Buddy cracks me up!

Now, you may be wondering why he cracks me up so much – after all, I don’t blog about him often.  When I do, it’s usually in reference to his father, Flotsam (which is almost never flattering to be talking about HIM).  Since I don’t talk about him often, for those of you who don’t know him, here’s a crash course regarding Buddy’s life:

At 10 months old, Buddy was diagnosed with scoliosis.  The scoliosis is severe enough that at age 2, he had 2 of his thoracic vertebrae fused together to attempt to slow down the curvature.  Because of the timing of the surgery and subsequent full body cast he had to wear for 3 months, he had to re-learn how to walk.  At age 3, he broke his femur at daycare and had to be in another full body cast for an additional 6 weeks and had to, yet again, re-learn how to walk.  (For those wondering, yes – there was a CPS investigation as to how his leg got broken.  No wrong-doing was found and I believe it due to circumstances at the time.)  He also had another major surgery in 4th grade on his lumbar vertebrae that involves screws, pins and rods and the physician believes he may yet need another as he continues to grow.

In the middle of dealing with Buddy’s initial diagnosis and subsequent surgery, I left Flotsam and dealt with being a single mother in the best way I knew how.  A lot of my coping skills wound up with me being introspective of my situation and allowing Buddy to do whatever he wanted without pushing for more from him – in short I was depressed and didn’t realize it.  At age 1, 2 and 3 years old – I didn’t think I needed to expect much from him.  I would try to read to him at these ages and Buddy would not physically let me – he would scream until I stopped, rip the book from my hand and throw it to the floor.  I remember thinking – fine!  He doesn’t want me to read to him right now, I won’t – we’ll just work on this aspect later in his life.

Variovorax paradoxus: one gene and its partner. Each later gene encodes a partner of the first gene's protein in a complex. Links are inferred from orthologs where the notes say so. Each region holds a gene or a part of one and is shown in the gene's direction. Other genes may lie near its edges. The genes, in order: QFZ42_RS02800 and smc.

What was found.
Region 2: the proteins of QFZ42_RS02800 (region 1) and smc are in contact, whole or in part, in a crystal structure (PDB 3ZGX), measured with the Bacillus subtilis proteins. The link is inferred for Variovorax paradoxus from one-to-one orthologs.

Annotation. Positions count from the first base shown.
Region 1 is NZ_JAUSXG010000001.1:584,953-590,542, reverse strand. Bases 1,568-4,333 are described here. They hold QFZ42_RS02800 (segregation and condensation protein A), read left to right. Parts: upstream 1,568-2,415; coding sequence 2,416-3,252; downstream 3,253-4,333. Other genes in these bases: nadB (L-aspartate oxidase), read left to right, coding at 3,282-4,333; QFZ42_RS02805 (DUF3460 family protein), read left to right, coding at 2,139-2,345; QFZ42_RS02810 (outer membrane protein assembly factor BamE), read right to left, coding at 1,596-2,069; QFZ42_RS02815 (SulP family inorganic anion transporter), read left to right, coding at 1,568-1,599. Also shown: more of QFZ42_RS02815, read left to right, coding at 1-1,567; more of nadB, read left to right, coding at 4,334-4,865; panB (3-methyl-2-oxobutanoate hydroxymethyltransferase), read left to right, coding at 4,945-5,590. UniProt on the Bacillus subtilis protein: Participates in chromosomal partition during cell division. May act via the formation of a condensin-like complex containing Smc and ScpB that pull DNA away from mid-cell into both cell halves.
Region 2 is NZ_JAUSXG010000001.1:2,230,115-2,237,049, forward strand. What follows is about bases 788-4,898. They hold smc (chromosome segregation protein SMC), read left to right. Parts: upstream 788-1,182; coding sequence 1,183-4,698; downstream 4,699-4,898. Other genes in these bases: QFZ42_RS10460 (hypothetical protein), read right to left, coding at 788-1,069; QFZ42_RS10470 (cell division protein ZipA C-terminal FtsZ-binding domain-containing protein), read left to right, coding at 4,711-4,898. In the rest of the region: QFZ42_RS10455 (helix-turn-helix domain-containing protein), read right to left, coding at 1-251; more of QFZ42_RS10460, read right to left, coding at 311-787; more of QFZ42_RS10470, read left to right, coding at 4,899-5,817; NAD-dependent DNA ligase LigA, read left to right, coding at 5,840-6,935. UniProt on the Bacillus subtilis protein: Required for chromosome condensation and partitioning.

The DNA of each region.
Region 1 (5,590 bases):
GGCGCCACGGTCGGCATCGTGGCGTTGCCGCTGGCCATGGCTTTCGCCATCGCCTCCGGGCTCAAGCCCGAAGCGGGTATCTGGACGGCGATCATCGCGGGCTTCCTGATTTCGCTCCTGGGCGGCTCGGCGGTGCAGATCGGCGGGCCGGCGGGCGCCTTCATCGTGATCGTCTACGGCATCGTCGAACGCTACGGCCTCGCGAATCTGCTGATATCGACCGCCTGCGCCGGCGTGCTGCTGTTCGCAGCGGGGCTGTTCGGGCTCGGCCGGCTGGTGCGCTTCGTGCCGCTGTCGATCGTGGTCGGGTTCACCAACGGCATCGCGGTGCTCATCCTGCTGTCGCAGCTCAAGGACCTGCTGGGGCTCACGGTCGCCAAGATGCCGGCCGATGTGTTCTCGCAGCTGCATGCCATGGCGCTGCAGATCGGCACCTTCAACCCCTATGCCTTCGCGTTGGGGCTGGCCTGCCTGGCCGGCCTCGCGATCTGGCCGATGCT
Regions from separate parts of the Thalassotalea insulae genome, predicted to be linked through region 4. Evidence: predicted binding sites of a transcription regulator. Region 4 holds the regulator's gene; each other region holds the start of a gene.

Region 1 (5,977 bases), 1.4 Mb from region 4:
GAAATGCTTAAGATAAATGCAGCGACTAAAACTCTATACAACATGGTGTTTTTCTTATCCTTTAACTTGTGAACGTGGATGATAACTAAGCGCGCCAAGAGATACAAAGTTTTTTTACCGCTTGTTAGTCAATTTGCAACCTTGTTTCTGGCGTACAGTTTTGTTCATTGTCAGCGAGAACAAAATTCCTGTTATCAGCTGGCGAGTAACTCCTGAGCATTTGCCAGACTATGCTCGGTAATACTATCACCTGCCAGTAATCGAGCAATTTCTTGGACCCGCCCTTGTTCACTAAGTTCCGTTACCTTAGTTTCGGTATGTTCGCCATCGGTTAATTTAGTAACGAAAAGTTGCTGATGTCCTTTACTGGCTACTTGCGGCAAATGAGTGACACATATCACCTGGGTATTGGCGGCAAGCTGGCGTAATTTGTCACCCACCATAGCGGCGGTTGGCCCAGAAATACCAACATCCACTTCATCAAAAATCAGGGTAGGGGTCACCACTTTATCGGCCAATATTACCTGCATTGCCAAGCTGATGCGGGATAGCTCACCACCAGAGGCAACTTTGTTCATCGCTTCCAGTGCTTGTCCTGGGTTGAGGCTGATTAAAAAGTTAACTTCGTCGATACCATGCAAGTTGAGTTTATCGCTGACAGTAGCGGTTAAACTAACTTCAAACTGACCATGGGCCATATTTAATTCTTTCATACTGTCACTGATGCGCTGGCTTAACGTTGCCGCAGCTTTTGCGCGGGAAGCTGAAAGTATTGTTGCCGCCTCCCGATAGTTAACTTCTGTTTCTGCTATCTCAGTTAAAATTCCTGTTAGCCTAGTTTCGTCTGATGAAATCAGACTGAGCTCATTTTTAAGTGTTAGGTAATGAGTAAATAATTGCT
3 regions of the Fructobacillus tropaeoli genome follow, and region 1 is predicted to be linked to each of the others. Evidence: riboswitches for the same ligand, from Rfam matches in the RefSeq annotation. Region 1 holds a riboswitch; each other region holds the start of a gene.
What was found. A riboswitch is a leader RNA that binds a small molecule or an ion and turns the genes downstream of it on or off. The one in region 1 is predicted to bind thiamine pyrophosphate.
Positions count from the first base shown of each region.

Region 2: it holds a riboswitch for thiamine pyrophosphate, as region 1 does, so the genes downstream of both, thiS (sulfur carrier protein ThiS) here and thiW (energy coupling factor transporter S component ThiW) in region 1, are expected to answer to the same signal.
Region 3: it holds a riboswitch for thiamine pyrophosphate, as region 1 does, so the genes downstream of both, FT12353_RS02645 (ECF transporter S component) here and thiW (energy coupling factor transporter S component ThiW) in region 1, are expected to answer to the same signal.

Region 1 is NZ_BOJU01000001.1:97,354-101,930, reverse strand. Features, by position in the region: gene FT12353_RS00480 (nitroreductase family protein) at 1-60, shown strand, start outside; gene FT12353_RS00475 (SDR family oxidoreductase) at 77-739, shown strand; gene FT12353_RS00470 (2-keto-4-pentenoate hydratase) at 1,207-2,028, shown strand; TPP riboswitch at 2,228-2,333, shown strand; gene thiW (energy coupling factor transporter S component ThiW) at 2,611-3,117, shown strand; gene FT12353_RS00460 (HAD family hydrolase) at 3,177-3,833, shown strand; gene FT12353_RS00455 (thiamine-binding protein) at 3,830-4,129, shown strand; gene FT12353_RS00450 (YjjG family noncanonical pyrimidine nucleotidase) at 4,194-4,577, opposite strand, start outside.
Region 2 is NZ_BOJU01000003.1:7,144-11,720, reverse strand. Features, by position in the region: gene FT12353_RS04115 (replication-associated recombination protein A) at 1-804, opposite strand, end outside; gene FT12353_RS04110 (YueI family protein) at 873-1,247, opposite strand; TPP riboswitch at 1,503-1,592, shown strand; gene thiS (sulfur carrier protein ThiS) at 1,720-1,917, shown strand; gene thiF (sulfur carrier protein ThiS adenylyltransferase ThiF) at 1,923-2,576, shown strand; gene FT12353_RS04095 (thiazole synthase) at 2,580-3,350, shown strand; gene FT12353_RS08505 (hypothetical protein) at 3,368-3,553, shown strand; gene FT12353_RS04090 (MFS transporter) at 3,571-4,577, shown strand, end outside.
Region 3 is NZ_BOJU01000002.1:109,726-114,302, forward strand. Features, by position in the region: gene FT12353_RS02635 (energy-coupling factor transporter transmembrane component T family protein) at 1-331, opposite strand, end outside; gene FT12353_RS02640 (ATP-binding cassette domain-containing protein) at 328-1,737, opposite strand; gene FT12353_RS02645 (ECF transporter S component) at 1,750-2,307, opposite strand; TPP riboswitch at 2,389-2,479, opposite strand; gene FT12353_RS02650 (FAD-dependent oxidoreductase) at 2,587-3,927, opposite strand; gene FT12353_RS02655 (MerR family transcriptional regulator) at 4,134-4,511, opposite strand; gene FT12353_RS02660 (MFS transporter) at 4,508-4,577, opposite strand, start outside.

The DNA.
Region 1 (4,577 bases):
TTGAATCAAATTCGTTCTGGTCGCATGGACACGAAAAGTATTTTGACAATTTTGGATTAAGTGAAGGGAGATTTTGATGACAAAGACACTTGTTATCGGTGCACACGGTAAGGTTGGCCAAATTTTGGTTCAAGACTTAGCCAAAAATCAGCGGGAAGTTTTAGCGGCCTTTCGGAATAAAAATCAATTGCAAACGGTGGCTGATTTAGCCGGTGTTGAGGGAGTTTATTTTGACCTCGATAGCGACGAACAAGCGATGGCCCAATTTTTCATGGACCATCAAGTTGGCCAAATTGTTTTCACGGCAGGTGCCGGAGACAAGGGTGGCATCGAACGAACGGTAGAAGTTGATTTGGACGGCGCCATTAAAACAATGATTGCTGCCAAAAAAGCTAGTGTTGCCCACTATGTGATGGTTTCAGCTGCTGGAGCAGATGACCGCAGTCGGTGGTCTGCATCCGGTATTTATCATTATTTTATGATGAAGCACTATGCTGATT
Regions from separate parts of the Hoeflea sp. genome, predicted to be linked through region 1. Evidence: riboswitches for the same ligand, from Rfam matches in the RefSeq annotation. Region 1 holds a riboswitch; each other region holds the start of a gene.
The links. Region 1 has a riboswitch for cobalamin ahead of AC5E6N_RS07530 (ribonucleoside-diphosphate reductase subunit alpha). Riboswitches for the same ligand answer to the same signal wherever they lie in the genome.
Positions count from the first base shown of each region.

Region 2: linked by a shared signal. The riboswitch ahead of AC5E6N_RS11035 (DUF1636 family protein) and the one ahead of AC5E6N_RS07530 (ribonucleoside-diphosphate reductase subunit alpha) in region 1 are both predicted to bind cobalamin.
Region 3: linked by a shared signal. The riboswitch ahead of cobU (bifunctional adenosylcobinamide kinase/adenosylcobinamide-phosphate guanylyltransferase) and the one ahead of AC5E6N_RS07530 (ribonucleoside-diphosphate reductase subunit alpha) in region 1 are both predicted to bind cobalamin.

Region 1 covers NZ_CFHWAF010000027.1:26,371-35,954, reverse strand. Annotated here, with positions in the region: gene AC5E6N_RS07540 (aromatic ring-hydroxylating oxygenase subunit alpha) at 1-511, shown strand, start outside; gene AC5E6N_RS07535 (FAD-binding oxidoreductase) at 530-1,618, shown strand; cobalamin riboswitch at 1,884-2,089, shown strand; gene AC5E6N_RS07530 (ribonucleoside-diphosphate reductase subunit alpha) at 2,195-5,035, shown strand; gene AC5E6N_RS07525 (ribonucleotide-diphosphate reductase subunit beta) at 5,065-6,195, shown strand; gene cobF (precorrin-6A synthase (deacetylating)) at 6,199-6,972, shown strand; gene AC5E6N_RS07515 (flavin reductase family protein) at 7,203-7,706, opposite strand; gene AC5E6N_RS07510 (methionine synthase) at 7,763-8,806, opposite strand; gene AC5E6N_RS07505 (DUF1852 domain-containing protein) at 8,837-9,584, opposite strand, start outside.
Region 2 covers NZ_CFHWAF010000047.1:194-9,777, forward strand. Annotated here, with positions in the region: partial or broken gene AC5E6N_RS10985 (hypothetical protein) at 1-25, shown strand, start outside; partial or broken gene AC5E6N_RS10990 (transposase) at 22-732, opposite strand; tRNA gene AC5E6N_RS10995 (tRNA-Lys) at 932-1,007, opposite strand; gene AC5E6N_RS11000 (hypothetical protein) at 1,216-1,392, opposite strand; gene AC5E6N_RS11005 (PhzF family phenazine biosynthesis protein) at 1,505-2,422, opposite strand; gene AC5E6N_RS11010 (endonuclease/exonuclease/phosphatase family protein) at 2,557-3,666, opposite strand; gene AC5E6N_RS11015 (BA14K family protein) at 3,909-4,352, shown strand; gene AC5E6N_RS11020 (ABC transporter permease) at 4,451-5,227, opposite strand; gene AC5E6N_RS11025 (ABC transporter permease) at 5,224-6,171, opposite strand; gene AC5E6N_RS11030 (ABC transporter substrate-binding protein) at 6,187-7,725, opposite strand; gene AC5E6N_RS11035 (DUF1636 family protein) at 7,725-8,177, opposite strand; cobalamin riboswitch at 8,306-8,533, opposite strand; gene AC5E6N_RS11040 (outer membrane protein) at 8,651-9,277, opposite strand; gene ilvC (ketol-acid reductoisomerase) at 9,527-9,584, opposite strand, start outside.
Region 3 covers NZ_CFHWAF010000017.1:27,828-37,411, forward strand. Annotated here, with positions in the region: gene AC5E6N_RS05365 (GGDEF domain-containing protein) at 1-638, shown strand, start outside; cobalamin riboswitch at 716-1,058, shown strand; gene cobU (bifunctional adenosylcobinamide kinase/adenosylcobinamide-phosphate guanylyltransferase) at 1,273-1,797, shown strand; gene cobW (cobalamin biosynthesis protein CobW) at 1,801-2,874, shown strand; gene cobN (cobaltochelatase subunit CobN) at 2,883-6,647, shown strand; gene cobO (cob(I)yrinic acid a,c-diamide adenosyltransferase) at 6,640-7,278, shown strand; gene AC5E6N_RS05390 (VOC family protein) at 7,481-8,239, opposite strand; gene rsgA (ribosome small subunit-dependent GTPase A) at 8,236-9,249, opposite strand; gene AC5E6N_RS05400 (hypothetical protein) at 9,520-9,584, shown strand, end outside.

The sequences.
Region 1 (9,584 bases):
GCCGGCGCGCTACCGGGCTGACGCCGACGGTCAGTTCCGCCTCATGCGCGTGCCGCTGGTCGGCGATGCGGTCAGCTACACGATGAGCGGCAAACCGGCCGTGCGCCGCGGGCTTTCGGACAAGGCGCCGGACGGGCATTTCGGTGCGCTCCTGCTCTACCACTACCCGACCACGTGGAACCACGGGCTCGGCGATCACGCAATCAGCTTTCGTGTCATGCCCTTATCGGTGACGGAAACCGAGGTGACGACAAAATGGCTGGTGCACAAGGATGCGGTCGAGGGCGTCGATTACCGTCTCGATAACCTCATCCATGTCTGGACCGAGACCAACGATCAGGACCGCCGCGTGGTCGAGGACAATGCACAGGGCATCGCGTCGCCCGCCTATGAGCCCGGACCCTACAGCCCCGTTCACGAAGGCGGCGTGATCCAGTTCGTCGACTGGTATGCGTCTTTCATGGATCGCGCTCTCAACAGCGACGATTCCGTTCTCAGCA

Unfortunately, with my own issues, I missed some major issues with Buddy as well, which included him being slow to speak.  While he has made progress in all other areas of his life over the last 15 years, he has always struggled with talking and in turn language as a whole.  He struggles reading the simplest things.  Reading a book is torture for him.  School work has always been two steps forward and one step back type of journey for him because of this.  To say I blame myself for his struggles is putting it mildly.

We’ve been fortunate to have teachers that have helped not only Buddy, but me as well in attempting to teach him better.  He has progressed from attending only special education classes with speech therapy, occupational therapy, and every other therapy the schools offered; to attending the main-stream classes with additional help as needed/necessary.  As he enters his freshman year of high school, the teachers regard his elementary and junior high school career as one of the successes at this point.

So – with this backdrop and context in mind, I would like to share the text I received from Buddy the other day.  Some days, it is a struggle for me to realize what he is attempting to say when we’re standing in front of each other – trying to interpret Buddy’s text-speak is another matter entirely.

This one needed no interpretation, concentration or hesitation:

Is it alright if I go out and get a job now, please

Why, yes – yes it is alright if you get a job…..now…..please!!